The ideologies of liberalism and conservatism offer opposing positions on tradition and community. The left/right continuum is well understood but those, like myself, more interested in a debate along the conservative/liberal continuum can be easily misunderstood. Those who have a vision of how society can be transformed for the better and believe this can be achieved through schooling are expressing a liberal perspective which is by definition opposed to tradition. Those educationalists that, when abolishing grammar schools, also abolished the traditions that went with them, believing they could do better from scratch, had a faith in human reason that runs entirely contrary to the conservative instinct. A belief in the importance of tradition from a conservative perspective means much more than ‘doing a harvest festival’. It is the deep set disposition to prefer the tried and tested to the unknown, to prefer evolution over revolution and to distrust grand blueprints for change as these may do more harm than good. It is grounded in an acceptance of human weakness which runs counter the liberal faith in human reason.
    While I have no doubt that many schools have some ‘lovely customs’ I think this tends to be quite superficial window dressing in a school system much more influenced by the liberal instinct to tear down and build new and better. I can no more prove that there is ‘not enough’ tradition than you can prove there is an adequate amount because this is subjective/ideological. I think Sue (and possibly you) would share my dislike of school managements that ignore the fact schools are institutions made up of humans, not pawns to be manipulated in some great design. Such an instinct is (small c) conservative. Such conservatism has been found in the Labour and Conservative Party historically but it is because I see Labour as now dominated by the liberal left that I find myself unable to support them. I am supportive of the communitarian ideas articulated by the Blue Labour movement.
    I recently heard of a school, a Sports College, that had hired a proper track for their sports day for a few years. Last year they decided a financial saving needed to be made and the sports day was held on the school field. This meant none of the previous school records could be continued. Perhaps the management thought that they ticked the tradition box in other ways (no doubt they would vociferously claim they ‘do tradition’) but no management that actually values tradition in the full meaning of that word could have made such a decision. You don’t ‘do’ tradition it is something that evolves. If that SLT appreciated just how wrong that decision was but genuinely had to make cuts they could almost certainly have raised funds to allow the practice to continue.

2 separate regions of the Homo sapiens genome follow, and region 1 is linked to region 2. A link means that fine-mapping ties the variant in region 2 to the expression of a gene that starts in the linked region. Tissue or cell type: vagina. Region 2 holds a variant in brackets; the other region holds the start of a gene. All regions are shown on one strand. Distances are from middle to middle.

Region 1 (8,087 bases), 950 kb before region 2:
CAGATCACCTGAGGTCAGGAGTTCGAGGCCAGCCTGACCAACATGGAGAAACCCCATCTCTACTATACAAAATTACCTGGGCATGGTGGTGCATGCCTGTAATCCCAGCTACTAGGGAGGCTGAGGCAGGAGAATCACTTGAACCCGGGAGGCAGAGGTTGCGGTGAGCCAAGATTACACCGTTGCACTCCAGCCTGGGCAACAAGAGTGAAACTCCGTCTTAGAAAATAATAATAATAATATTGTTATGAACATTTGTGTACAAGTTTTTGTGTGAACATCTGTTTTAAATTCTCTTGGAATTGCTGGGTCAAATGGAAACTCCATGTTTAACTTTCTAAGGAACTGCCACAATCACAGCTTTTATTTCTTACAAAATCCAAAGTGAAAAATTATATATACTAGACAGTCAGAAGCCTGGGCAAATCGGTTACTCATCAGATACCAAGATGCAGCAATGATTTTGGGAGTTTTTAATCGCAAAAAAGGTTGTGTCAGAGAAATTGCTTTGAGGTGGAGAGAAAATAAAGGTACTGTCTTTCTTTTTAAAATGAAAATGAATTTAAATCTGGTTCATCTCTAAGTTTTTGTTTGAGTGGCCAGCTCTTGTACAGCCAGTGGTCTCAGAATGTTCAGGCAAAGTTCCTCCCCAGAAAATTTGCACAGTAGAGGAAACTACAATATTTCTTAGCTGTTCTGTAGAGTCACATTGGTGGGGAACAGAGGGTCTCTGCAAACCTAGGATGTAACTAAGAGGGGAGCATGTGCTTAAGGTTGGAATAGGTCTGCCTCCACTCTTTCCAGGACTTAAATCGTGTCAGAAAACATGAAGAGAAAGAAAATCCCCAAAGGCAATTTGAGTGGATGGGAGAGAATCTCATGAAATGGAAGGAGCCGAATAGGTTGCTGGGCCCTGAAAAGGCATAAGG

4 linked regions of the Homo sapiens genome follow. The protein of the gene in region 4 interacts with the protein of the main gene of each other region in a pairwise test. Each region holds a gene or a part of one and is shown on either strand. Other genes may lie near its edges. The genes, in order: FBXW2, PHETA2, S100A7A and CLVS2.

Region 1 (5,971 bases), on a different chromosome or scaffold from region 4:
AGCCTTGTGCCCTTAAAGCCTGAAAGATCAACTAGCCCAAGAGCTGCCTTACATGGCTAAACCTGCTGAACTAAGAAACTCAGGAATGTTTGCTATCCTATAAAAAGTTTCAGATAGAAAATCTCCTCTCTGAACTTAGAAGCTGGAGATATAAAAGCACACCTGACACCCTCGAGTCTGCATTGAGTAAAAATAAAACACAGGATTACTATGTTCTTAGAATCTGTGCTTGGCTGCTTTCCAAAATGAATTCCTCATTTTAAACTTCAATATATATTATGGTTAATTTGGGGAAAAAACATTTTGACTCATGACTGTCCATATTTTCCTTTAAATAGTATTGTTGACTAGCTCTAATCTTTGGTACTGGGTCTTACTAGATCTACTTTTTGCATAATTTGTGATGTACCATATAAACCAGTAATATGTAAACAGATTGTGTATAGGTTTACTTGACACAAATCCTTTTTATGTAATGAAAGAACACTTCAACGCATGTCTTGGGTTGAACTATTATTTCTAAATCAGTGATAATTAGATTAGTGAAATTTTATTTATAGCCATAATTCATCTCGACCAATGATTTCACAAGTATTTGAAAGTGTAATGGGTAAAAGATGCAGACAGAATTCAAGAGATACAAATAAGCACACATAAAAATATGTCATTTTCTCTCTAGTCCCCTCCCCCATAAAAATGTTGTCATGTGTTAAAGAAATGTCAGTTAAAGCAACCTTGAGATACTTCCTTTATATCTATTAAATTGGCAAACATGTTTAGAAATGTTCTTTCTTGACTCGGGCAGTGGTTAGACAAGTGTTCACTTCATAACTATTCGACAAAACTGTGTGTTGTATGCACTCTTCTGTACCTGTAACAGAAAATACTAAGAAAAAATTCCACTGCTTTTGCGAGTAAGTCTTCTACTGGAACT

1. Hi Heather – I am sure there is much we agree on. I am certainly in the left rather than the right but I realise these days that politics and values are sometimes difficult to extricate from each other. That is – I am fairly sure I do not share the politics/voting patterns of my neighbours and yet these people living in our street and with whom we get on fantastically well share so may of the same values as us. And these are all founded in fairness and courtesy and freedom. Now as a reasonably affluent and educated person it is probably easy for me to take this stance. But what I am saying is that the older you get the more you realise there are “good” Righties and “bad” Lefties and unless we talk to each other and listen then all we do is alienate each other. Does that make sense? I hate the tick box culture, the clip board and sharp suits approach to running a school, the acronyms that now jump out from every corner and the let’s measure anything approach!

      Thank you for taking the time to engage so fully. The 140 characters may have started us on the wrong foot but were it not for Twitter we would never have had the luxury of exploring these issues informally.We may not agree but I am sure we would defend each other’s right to express ourselves publicly and honestly – and of course to expect challenge!